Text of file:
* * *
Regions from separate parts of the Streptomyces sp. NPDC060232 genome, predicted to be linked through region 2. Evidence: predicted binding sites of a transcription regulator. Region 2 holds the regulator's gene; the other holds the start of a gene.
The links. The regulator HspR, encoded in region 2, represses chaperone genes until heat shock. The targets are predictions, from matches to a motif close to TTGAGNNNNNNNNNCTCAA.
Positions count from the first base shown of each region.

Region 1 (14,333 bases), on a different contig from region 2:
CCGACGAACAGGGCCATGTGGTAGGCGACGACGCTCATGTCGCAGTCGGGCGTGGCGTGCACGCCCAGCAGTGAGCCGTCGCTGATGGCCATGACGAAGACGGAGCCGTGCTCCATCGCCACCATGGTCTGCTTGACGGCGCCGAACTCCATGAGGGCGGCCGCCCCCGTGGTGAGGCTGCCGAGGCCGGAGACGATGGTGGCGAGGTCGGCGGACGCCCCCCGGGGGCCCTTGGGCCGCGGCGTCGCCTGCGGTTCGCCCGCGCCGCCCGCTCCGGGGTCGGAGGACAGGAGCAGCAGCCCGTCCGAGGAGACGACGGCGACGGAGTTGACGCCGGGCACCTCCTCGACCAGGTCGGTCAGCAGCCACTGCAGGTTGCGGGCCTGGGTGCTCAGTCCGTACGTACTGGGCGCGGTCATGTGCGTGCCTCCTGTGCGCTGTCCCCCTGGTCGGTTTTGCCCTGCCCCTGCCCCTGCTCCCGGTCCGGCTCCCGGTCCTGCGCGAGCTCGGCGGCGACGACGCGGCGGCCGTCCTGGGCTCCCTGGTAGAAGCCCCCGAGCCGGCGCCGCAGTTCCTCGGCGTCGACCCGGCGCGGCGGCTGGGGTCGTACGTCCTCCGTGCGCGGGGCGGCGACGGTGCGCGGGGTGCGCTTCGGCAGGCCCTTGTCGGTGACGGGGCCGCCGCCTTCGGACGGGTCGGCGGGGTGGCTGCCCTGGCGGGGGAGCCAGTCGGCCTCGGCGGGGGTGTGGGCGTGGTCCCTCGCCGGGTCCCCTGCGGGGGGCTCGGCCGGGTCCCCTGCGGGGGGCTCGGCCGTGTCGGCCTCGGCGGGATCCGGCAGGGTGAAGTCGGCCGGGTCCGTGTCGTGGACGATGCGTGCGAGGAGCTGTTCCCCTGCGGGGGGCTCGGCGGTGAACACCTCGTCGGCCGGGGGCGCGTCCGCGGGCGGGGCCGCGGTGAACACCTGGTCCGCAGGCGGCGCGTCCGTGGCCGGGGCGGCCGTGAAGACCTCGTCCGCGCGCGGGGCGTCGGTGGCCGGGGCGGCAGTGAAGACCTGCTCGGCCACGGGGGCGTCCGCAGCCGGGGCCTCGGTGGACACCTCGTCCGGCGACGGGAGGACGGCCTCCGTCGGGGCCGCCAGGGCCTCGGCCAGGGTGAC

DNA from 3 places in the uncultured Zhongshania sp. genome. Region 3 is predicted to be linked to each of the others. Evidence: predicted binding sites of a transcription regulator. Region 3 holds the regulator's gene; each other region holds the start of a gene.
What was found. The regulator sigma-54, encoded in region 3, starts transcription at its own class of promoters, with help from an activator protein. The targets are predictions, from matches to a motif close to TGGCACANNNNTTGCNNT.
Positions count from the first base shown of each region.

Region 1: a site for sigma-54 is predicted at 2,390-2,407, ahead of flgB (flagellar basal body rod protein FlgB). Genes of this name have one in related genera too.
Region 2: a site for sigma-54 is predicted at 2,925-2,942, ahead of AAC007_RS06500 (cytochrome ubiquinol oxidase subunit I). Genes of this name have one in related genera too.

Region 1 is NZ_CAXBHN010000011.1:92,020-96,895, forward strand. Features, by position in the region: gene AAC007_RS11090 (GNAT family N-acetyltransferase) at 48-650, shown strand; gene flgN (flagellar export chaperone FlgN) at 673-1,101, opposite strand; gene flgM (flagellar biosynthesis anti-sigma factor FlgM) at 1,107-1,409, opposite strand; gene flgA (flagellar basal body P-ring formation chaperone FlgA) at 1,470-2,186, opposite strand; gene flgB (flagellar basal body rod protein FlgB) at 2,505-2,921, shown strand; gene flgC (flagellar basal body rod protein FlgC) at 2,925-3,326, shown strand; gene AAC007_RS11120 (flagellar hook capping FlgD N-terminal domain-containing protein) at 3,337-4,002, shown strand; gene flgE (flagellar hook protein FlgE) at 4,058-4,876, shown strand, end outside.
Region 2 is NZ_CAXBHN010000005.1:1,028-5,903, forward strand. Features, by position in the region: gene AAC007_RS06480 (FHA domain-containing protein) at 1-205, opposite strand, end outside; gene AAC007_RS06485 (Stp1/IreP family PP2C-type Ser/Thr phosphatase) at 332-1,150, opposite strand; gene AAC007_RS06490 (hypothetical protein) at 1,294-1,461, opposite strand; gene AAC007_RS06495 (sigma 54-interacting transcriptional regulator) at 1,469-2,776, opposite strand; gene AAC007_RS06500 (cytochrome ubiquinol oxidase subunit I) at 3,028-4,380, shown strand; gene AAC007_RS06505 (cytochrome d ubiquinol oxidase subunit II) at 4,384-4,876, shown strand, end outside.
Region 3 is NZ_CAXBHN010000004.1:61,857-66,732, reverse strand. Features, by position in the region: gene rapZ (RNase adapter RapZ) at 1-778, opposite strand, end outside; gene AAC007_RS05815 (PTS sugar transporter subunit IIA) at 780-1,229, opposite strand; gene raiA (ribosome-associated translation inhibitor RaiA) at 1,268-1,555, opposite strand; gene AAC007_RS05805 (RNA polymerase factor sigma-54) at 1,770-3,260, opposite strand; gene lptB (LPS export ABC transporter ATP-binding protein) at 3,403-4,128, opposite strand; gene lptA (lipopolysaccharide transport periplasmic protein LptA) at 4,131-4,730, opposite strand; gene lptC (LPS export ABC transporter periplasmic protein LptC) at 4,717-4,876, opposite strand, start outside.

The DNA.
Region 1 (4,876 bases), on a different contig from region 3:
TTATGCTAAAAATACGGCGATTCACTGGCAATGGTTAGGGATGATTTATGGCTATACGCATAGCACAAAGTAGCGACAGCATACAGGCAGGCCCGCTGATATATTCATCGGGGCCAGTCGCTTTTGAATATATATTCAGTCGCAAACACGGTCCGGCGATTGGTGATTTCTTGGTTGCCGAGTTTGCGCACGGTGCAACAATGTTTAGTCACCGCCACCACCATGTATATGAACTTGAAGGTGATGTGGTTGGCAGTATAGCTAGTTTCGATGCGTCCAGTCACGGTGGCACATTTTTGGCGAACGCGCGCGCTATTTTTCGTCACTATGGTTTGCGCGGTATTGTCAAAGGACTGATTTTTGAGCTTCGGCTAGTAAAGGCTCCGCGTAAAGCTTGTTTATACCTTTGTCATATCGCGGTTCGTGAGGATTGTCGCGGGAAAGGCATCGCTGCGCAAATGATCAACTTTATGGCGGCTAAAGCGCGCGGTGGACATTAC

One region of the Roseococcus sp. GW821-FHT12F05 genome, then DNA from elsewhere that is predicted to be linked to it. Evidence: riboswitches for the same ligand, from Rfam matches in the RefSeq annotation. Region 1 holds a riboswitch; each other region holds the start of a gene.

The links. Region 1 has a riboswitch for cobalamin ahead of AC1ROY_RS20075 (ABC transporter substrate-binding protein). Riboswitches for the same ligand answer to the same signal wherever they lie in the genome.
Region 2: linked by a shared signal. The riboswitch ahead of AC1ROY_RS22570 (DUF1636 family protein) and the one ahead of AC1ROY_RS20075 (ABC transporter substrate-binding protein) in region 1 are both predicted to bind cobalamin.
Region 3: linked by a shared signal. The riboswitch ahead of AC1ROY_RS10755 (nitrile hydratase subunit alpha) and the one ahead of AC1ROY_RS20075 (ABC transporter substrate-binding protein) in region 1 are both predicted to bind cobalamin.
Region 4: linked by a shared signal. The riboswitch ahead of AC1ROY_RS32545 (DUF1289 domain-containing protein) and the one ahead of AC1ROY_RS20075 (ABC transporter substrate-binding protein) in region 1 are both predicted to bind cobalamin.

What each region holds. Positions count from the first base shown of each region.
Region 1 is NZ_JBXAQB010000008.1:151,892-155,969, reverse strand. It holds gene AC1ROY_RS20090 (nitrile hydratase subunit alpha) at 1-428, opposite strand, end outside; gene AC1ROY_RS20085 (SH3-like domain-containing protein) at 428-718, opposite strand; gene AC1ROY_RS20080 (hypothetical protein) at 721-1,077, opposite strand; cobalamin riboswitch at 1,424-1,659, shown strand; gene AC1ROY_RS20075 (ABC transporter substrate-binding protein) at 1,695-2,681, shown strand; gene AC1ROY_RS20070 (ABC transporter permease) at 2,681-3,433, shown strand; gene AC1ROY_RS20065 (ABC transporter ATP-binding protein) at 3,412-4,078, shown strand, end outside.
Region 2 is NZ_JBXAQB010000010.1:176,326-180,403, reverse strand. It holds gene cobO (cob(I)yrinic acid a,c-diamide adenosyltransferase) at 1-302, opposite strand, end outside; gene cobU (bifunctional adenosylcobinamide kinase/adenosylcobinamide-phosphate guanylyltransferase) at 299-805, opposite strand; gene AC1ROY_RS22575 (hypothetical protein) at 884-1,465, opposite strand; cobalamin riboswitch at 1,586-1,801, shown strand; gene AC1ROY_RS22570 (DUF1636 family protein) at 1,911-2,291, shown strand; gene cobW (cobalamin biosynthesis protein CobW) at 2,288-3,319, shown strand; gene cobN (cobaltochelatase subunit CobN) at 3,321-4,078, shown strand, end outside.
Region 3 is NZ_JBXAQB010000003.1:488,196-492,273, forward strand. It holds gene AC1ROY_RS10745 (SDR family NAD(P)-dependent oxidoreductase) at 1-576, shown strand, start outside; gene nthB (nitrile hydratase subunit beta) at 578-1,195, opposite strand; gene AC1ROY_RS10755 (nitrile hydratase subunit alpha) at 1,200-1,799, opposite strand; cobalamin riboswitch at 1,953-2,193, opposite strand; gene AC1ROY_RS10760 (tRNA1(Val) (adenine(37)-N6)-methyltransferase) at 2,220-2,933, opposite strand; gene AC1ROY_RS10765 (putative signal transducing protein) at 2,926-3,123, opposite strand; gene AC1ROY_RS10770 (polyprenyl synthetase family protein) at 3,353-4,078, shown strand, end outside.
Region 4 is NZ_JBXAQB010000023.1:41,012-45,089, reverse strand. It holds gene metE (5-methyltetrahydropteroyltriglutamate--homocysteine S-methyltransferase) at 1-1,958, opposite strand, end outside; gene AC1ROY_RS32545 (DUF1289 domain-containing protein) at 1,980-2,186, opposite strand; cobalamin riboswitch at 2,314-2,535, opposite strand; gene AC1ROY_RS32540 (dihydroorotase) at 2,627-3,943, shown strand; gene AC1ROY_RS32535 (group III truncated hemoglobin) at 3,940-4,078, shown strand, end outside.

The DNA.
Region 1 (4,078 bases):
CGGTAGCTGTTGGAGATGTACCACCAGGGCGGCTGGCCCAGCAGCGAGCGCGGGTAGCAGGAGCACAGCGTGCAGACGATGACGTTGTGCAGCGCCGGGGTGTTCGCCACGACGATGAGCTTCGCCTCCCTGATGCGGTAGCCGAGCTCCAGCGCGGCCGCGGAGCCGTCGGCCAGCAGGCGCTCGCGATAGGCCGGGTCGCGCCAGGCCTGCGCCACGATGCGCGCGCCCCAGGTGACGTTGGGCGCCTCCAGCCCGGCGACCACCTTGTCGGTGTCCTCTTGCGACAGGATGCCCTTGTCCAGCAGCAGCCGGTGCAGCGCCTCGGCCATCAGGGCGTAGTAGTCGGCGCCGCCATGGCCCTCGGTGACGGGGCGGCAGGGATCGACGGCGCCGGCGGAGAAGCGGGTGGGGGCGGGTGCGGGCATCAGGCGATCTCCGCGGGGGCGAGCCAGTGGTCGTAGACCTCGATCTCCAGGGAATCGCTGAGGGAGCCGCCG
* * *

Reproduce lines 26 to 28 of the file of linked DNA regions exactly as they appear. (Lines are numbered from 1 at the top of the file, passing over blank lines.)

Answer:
Region 4 is NZ_JBXAQB010000023.1:41,012-45,089, reverse strand. It holds gene metE (5-methyltetrahydropteroyltriglutamate--homocysteine S-methyltransferase) at 1-1,958, opposite strand, end outside; gene AC1ROY_RS32545 (DUF1289 domain-containing protein) at 1,980-2,186, opposite strand; cobalamin riboswitch at 2,314-2,535, opposite strand; gene AC1ROY_RS32540 (dihydroorotase) at 2,627-3,943, shown strand; gene AC1ROY_RS32535 (group III truncated hemoglobin) at 3,940-4,078, shown strand, end outside.

The DNA.
Region 1 (4,078 bases):